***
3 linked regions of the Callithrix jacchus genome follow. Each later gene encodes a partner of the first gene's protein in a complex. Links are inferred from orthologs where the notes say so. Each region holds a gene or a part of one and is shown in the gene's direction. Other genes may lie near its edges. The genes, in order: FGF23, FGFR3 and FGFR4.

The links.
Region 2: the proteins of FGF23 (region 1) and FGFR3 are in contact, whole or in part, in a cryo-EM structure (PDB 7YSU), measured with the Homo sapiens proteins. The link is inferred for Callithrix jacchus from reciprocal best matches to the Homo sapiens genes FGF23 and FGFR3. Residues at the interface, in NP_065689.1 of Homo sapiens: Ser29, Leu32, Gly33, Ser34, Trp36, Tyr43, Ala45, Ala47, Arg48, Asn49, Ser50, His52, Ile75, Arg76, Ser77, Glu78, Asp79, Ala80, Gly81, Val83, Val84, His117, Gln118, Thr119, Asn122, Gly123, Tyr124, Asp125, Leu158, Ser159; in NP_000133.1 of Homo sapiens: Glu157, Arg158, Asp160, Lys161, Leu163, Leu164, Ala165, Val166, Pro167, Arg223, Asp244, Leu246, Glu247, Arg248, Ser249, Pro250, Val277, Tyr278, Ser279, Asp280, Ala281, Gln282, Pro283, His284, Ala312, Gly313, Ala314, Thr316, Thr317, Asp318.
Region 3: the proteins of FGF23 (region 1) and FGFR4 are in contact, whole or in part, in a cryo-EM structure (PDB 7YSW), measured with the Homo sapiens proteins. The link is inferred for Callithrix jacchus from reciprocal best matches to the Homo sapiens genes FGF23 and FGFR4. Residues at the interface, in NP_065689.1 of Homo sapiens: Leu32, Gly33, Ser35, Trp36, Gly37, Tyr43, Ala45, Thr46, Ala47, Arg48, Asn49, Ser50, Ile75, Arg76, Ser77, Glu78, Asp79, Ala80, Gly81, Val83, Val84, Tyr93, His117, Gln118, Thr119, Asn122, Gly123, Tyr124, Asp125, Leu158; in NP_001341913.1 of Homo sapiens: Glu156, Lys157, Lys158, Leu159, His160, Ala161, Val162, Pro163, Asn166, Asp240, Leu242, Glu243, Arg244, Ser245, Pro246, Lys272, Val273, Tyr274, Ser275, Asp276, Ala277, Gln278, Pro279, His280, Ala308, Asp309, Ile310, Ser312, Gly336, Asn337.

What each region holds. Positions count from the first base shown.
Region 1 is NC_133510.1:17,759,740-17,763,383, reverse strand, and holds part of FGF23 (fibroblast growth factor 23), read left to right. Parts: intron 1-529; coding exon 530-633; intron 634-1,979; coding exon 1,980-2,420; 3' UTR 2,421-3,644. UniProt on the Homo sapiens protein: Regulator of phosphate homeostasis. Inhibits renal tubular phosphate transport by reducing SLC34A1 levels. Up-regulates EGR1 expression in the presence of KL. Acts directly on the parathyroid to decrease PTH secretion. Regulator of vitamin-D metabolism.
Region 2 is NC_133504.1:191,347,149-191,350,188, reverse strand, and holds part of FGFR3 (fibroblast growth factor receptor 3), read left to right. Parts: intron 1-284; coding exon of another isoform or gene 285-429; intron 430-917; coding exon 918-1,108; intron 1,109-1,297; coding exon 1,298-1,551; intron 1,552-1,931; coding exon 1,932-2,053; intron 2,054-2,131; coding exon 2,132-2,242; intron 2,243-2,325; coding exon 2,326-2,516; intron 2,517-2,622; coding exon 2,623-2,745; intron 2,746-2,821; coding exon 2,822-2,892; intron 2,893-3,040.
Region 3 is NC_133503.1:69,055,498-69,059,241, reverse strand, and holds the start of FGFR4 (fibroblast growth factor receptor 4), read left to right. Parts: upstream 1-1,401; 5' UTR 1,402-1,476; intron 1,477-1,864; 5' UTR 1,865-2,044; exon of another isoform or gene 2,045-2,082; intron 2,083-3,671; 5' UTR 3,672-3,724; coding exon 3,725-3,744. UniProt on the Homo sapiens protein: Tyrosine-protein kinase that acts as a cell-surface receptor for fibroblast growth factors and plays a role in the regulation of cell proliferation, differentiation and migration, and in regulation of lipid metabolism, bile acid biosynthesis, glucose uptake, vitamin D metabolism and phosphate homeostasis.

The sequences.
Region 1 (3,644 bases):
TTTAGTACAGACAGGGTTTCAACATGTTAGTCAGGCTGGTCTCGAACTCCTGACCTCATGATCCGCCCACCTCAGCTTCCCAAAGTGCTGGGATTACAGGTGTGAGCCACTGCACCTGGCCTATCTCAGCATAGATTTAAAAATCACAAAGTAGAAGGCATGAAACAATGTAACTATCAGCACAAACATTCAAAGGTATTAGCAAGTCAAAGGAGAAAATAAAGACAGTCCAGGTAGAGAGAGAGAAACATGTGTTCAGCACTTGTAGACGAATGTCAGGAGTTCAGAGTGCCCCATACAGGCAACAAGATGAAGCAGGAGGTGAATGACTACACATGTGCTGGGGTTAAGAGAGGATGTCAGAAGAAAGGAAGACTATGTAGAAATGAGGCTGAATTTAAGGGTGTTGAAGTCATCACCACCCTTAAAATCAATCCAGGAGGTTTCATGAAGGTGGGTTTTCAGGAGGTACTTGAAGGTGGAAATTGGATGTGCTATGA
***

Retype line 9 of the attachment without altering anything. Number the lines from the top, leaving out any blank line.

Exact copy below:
The sequences.